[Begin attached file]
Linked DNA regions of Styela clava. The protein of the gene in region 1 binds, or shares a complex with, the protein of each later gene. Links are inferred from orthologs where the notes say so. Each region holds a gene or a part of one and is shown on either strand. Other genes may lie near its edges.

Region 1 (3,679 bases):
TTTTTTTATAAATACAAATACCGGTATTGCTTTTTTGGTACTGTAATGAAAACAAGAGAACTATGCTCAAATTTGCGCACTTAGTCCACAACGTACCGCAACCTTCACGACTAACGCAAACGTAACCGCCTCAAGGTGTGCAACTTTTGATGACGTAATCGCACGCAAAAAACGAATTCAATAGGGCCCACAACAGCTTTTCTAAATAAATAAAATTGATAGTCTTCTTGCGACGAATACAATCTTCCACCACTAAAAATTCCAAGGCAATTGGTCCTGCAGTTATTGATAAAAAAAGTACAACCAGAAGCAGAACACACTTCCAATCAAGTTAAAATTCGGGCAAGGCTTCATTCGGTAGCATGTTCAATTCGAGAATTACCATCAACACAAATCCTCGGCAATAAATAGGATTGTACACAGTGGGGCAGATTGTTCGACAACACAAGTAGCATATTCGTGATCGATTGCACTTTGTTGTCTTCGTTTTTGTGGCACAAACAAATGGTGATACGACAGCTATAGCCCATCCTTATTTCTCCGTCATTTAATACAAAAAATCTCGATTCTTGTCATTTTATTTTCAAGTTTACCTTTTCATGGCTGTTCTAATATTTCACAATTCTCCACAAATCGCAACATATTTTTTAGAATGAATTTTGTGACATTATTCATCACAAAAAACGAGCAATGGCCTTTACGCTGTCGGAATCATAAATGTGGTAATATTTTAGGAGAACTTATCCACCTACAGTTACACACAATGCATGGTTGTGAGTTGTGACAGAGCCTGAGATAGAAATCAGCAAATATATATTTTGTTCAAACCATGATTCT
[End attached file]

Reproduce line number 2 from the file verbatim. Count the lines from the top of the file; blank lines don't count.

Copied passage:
Region 1 (3,679 bases):